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Here are some of the things we’ve been reading about this week:
A study says schools would need $500 billion more in federal funds to make up for lost learning time.
States are taking different approaches to early learning assessments.
Schools will have to meet the needs of the country’s growing Latino student population.
To read more, click on the following links.
Research & Practice
Schools Need Billions More to Make Up for Lost Learning Time, Researchers Argue
Education Week: Student recovery from the pandemic will come with a price—$700 billion, a new study finds—and, so far, federal COVID-relief aid isn’t covering it. A recent study published in Educational Researcher says schools would need around $500 billion more than the $190 billion allocated through ESSER and the American Rescue Plan to recover fully from the pandemic’s academic damage. The study recommends accountability structures be in place to measure the effective use of federal aid to districts, especially if another educational crisis occurs. Additionally, funding should be allocated in more flexible and dynamic ways, like relying on updated data around spending declines or learning losses. See related article: The 74 Million “$700B: That’s How Much It Will Cost to Fix Pandemic Learning Loss, Study Says.”
A Third of Parents Say Their Child Struggled in School During 2020-21
K-12 Dive: Nearly a third of parents, 31%, say their child struggled in school during the 2020-21 school year, according to a Child Mind Institute survey of 3,200 parents of children and adults ages 24 and younger. Before the COVID-19 pandemic, just 11% of parents said their child struggled in school. In the survey, 40% of parents also reported their child’s mood worsened during the global health crisis due to issues such as anxiety and higher stress, and 31% said their child went through a traumatic event. Just 45% said a pediatrician, family doctor, or mental health professional asked if their child experienced stressful or traumatic events.
How Can Schools Measure Student Poverty Beyond Free and Reduced-Price Meal Data?
K-12 Dive: With universal school meal policies gaining traction, districts are starting to explore how they would gauge student eligibility for programs serving low-income children if they no longer had free and reduced-price data to rely on, speakers said during a webinar held by AASA, the School Superintendents Association, and the Food & Research Action Center. Possibilities include using data from direct certification, state income tax systems, or the U.S. Census to gauge family income, speakers said. Instead of gauging free and reduced-price meal eligibility, direct certification — which currently identifies children on Medicaid or other programs for automatic school meal eligibility — has been suggested for use as an alternative indicator of student poverty.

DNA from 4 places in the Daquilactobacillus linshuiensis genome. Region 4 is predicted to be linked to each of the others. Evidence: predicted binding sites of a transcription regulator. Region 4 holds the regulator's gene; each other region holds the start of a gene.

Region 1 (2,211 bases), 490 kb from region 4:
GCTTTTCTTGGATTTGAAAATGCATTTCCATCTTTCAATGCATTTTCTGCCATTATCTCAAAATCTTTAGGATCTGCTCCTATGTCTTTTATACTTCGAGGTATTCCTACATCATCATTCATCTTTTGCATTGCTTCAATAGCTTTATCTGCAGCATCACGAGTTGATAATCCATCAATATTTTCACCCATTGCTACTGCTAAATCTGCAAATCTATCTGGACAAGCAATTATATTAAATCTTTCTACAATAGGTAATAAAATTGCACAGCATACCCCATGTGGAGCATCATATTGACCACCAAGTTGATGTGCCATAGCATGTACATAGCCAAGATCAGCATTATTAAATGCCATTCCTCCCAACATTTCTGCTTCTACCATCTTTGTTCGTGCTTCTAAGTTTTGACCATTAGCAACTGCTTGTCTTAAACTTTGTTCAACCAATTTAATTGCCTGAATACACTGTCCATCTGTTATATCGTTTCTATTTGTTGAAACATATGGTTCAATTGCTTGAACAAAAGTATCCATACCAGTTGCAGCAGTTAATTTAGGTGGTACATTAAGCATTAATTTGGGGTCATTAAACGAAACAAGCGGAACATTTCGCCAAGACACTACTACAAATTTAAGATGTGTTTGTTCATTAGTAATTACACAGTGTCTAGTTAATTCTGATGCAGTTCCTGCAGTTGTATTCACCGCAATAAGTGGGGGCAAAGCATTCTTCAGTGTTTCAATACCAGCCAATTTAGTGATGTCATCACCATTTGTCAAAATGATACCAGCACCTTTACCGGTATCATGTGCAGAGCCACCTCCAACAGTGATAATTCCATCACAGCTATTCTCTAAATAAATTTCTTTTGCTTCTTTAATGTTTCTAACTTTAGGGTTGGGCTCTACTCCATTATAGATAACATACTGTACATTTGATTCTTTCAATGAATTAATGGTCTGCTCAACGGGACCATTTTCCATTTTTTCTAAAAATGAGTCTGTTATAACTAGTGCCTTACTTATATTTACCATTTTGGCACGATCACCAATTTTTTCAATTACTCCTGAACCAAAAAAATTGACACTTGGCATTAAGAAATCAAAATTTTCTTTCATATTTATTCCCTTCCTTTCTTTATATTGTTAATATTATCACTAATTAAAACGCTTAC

A State Scan of Early Learning Assessments and Data Systems
New America: Early learning assessments are a critical source of information. Educators can use assessment data to tailor instruction, help families better understand their children’s development, and support state and local leaders’ ability to make policy and resource allocation decisions. New America interviewed 53 state partners about their assessment and data practices to provide examples of different approaches. Areas addressed include how early learning assessments are selected in different states, whether or not states require specific assessments for providers that participate in the Quality Rating and Improvement System (QRIS), whether or not states have specific considerations for assessments for dual language learners, and whether or not states have a system that houses early learning data.
Around the Nation
Latino Student Population in the US is Booming. Are Schools Prepared?
USA Today: The growing number of Hispanic or Latino students in public schools means their success is crucial to that of the whole country. Yet schools in places facing booms in Hispanic or Latino student enrollment have a long way to go in accommodating the needs of those students. For example, Hispanic or Latino students saw greater declines than their non-Hispanic or Latino white peers on recent standardized tests. Education experts, advocates, and parents say these students need lessons and school environments that consider their diverse ethnic backgrounds, more access to information translated into Spanish, a greater number of Latino educators, and better support as they pursue higher education. And, to keep students enrolled, all these changes should happen quickly.
Intentional Partnerships Help San Diego-Area District Improve School-Parent Relations
K-12 Dive: Poway Unified School District in San Diego is crediting intentional changes to policies and procedures, as well as improved district-family relationships, for declines in special education litigation against the district and increases in early efforts to resolve disputes. Between the 2017-18 and 2021-22 school years, the district had a 59% decrease in due process cases, an 11% decrease in litigation settlement costs, and a 22% decrease in attorney fees, even as the district saw a 25% increase in the number of students qualifying for special education services. The district improved special education procedures, such as increasing access to student screenings for learning challenges and verifying that those procedures were being followed. The district also increased professional development opportunities and the availability of evidence-based curricula.
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